NOC vs Help Desk: What's the Difference?

Submitted by Erica Kastner on Tue, 12/ 10/ 19 - 12: 00 PM

What's the Difference Between a Help Desk and a NOC?


Who's there to help you when your network goes down or you're having trouble accessing your email? Depending on your company's needs, the answer could be a NOC or a help desk. The terms "help desk" and "Network Operations Center/NOC" may sound synonymous but in reality, minute differences between the two exist. Read on to discover some similarities and differences between help desks and NOC's so that you can find out which one better suits your business.

Quick summary: The difference between a NOC and a help desk is that help desks simply assist in managing end-user help requests, while NOC's do this and also proactively monitor your network to identify and resolve issues. For more information on each option and tips on which one to choose, keep reading!


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Help Desk: What Is It?

NOC: What Is It?

Which One Should I Choose?

Help Desk: What Is It?

What's the Difference Between a Help Desk and a NOC?

Picture a help desk as a typical customer service desk that your company can call into and simple issues resolved. For instance, when you're having trouble with your iPhone, you can call their customer service line to resolve simple issues.

Similar to this scenario, if your company pays an external help desk for its services, you can call to have simple issues such as password resets resolved. However, for any major issues, you may have to pay a break-fix company to resolve them.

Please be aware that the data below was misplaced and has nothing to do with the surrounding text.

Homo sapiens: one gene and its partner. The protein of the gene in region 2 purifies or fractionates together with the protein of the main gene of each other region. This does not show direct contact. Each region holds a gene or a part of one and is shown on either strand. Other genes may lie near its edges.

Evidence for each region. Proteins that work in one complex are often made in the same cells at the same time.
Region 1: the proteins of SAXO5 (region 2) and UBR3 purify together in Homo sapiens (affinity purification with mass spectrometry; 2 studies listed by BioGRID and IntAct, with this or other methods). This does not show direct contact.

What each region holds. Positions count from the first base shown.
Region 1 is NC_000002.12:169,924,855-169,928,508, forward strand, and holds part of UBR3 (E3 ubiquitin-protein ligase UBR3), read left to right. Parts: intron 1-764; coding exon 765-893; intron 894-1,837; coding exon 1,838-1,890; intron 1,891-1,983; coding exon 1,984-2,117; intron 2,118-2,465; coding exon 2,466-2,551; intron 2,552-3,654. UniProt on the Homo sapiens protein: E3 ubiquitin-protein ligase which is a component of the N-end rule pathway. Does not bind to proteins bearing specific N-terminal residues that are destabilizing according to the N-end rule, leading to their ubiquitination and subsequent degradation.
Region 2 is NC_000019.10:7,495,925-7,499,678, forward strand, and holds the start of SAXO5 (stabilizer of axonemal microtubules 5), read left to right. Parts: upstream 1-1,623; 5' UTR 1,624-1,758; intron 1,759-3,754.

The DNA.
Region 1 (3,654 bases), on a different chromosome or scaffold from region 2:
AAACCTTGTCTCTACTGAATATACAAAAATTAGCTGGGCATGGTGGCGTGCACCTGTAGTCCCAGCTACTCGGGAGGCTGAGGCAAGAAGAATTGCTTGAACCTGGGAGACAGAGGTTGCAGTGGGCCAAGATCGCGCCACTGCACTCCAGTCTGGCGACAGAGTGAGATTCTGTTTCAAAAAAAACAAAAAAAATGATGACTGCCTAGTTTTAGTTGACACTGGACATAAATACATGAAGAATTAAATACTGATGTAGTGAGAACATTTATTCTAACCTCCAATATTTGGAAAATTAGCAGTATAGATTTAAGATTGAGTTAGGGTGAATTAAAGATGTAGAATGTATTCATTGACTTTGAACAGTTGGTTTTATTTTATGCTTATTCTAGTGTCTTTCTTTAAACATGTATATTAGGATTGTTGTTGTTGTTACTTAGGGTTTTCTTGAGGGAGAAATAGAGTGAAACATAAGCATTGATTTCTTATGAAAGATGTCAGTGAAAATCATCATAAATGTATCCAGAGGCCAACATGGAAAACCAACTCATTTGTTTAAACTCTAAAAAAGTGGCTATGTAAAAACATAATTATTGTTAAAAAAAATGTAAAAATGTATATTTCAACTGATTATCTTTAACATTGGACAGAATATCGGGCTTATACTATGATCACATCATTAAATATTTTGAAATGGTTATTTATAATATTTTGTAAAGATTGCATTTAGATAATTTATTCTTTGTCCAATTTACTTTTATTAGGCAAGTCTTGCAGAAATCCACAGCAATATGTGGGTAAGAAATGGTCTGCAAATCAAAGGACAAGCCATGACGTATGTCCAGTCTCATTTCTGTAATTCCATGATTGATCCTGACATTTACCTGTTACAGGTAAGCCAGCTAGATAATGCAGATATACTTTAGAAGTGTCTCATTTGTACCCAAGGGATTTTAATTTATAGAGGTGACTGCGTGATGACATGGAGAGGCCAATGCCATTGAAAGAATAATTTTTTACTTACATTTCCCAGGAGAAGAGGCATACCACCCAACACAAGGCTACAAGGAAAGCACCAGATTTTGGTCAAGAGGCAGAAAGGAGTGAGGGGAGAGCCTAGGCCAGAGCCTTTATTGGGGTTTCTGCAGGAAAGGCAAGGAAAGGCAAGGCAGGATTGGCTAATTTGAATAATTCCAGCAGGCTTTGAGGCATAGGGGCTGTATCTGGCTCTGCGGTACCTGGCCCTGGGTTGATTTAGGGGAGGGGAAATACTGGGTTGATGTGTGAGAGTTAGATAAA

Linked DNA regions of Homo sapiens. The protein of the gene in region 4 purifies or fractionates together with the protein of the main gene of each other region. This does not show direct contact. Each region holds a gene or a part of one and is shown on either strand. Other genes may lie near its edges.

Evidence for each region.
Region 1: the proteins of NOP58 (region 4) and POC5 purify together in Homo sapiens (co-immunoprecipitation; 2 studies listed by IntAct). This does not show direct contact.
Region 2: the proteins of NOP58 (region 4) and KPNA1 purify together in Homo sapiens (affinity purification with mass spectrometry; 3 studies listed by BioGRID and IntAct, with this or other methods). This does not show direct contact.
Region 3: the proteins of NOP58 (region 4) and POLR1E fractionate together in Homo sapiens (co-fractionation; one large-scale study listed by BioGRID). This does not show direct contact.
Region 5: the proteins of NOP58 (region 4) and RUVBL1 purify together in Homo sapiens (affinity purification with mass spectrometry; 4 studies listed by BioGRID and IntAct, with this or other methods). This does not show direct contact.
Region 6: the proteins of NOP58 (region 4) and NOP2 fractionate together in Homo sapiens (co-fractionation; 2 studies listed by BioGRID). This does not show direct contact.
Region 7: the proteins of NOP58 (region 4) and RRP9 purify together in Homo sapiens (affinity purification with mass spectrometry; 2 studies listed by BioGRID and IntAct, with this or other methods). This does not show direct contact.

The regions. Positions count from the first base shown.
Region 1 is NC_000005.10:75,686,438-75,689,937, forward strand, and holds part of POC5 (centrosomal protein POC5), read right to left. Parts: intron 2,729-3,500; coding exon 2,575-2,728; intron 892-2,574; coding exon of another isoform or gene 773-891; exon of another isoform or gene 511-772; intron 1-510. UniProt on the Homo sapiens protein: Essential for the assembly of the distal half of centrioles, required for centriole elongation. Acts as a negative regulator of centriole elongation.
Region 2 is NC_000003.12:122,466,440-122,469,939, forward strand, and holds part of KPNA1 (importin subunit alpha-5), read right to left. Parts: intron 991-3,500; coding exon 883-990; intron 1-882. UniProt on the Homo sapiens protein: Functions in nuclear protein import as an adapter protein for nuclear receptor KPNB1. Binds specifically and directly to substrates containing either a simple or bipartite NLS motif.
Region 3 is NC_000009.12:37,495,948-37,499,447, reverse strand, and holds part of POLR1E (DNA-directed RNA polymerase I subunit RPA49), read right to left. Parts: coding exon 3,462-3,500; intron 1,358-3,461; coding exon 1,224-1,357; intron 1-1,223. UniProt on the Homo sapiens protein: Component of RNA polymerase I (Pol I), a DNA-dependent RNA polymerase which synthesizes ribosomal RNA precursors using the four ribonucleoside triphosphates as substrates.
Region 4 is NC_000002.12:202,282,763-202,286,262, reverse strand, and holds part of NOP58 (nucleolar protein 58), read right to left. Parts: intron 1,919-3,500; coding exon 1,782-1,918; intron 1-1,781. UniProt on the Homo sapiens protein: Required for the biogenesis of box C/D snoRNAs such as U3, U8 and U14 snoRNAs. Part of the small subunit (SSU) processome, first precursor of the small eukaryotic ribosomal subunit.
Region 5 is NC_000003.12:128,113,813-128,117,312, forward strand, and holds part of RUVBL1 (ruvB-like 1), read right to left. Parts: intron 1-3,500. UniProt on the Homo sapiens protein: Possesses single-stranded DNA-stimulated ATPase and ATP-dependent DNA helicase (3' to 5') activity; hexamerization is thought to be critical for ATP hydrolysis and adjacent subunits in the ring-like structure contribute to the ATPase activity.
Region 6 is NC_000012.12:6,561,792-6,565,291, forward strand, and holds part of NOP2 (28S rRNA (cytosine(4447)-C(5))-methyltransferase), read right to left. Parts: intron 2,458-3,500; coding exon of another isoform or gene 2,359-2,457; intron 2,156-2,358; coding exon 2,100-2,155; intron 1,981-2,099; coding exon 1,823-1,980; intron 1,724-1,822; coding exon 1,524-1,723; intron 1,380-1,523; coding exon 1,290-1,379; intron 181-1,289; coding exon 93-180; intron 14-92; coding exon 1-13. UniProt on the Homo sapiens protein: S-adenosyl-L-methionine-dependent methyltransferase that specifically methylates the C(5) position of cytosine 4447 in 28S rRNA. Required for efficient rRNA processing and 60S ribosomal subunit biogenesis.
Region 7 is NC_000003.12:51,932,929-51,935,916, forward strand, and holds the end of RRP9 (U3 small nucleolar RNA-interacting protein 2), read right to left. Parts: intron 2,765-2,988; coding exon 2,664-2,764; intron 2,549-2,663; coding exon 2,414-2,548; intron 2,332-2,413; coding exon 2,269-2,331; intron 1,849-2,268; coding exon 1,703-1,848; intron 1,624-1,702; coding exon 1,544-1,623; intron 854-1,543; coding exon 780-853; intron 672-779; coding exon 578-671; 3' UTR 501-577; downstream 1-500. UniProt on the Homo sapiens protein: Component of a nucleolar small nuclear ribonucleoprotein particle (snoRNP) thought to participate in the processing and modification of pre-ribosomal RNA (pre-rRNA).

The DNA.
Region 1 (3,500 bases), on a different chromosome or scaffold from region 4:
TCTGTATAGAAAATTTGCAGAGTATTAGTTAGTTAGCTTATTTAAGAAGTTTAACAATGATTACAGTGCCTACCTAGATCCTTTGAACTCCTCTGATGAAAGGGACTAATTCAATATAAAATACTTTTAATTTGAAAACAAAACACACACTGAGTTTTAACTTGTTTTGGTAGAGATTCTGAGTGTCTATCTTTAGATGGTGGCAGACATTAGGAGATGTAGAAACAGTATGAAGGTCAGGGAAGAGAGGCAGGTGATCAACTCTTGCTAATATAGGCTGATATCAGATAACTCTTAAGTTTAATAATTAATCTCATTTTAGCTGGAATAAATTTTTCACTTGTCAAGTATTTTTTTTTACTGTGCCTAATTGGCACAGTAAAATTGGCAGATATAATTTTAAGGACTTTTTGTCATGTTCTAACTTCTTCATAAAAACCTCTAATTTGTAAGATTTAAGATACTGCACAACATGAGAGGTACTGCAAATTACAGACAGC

Unlike NOC's, help desks are not paid to constantly monitor your network for threats. They only really learn of and fix issues when you call in to report one.

RELATED: From Break-Fix to Managed Services: What's the Difference?

NOC: What Is It?

What's the Difference between a NOC and a Help Desk?

NOC's, also known as Network Operations Centers, take a more hands-on approach to protecting your network.

Network Operations Centers, also known as NOC's, are a tiered third-party IT team that offers comprehensive network protection services.

NOC's are typically employed by Managed Service Providers (MSP's) or integrated in-house within an MSP to efficiently manage clients' network security.

Network Operations Centers take proactive steps to manage clients' network security by implementing various layers of security hardware and software and monitoring them using a Remote Monitoring and Management (RMM) solution.

While Network Operations Centers can be equipped to handle low-level network issues such as password resets, more complex issues such as disaster recovery and cyber breaches can be addressed as well.

NOC's typically solve network issues without the end user's involvement. If a NOC is working properly, the end user shouldn't notice issues such as prolonged downtime, malware, or poor network functionality.

Which One Should I Choose?

What's the Difference Between a NOC and a Help Desk?

Choose a help desk if:

You already have internal IT and just want a help desk to answer your employees' simple questions

Help desks are great for companies who already have some form of internal IT. Internal IT staff manage so many aspects of your network that they can constantly get sidetracked by employees asking for assistance fixing a simple issue. Help desks ease some of an internal IT employee's work burden.

Your internal IT staff's productivity is hindered